St Andrews celebrates 80 years of The Byre

A scene from 'It'll be Alright on the Night'.
A scene from 'It'll be Alright on the Night'.

Touring theatre company Red Wine Productions joined forces with the St Andrews Playclub to present a great evening’s entertainment to support the Preservation Trust’s new museum exhibition ‘The Three Ages of the Byre Theatre’.

‘It’ll be Alright on the Night’ was designed especially for the museum space and starts downstairs where the audience are asked to imagine that they are backstage in the old Byre Theatre 30 minutes before a performance of AB Paterson’s famous golf comedy ‘The Open’.

Set in 1964 the first scene takes us back to a time when St Andrews had a train station, when MacArthur’s high teas were legendary and the Byre Theatre had reusable tickets.

This fun introduction allows the audience to experience backstage traditions and feel the mounting tension as the company attempts to make sure the show goes on even though they are missing two actors.

Sandra Skeldon captured the character of Sandy, a stage struck front-of-house volunteer, very well, showing her talent for cameo comedy roles.

Janet Richardson was very convincing as the bossy stage manager persuaded to tread the boards.

To enable the show to go on the director, Mr Trevor, played by Alan Tricker with his usual aplomb, needed little persuasion to play the part of the American golfer, Flan Izzard.

The action continued upstairs at the museum where a stage had been constructed, probably not much smaller than the original Byre stage.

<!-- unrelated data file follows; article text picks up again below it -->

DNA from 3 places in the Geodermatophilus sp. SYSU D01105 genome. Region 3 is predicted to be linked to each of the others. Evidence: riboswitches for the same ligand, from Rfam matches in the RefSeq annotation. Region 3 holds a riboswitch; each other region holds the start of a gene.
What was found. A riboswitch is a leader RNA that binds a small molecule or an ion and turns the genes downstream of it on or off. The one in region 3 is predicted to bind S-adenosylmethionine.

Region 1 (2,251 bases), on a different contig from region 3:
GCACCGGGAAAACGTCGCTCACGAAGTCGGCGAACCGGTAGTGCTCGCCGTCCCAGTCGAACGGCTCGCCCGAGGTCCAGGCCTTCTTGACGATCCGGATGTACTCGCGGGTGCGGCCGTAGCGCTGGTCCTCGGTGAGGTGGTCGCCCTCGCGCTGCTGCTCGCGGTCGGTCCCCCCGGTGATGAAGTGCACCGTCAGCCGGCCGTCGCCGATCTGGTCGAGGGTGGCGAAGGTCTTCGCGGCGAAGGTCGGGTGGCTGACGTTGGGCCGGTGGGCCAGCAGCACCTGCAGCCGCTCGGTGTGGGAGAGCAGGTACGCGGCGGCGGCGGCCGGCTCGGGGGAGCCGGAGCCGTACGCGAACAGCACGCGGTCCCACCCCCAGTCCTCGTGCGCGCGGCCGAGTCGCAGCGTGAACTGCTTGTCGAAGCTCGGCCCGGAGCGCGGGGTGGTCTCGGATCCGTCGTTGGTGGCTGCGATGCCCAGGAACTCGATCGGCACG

Here we were treated to a cleverly condensed version of ‘The Open’.

This allowed the Playclub actors to display their versatility as they played actors developing roles on stage.

Downstairs we saw Brenda in the role of Belinda, an over-the-top West End actress on hard times.

In ‘The Open she turned a great comic performance of local worthy and battle axe, Mrs Burns.

Similarly, Forbes Terris had developed the charmingly camp character of Freddie who then gave us a perfect portrayal of the tippling Scottish caddie, the Louse.

Frank Quinault played Yorkshire actor Ernie who became southern golfer Bill Banks and June McLaren’s timid actress Jane surprised us by playing Rita Cole, the strong willed golf reporter.

Kenny Lindsay gave an assured performance as Victor, the young hero of the play and Moira Caton was convincing as Gloria Izzard. John Caton gave us a classic portrayal of Don Remington, the golf professional - no wonder as this is the sixth time he’s played the role!

It is a pity that this piece has such a restricted run because not only was it entertaining but added so much to the museum’s exhibition and credit must go to Samantha Bannerman who had the imagination and enthusiasm to introduce drama to the museum.

It is ironic that this celebration of the 80 years of the Byre Theatre comes at a time when the present Byre, built by the community, given to Fife Council and considered by many to be the best small theatre in Scotland, is likely to be handed over to St Andrews University as a teaching space and home to the music centre.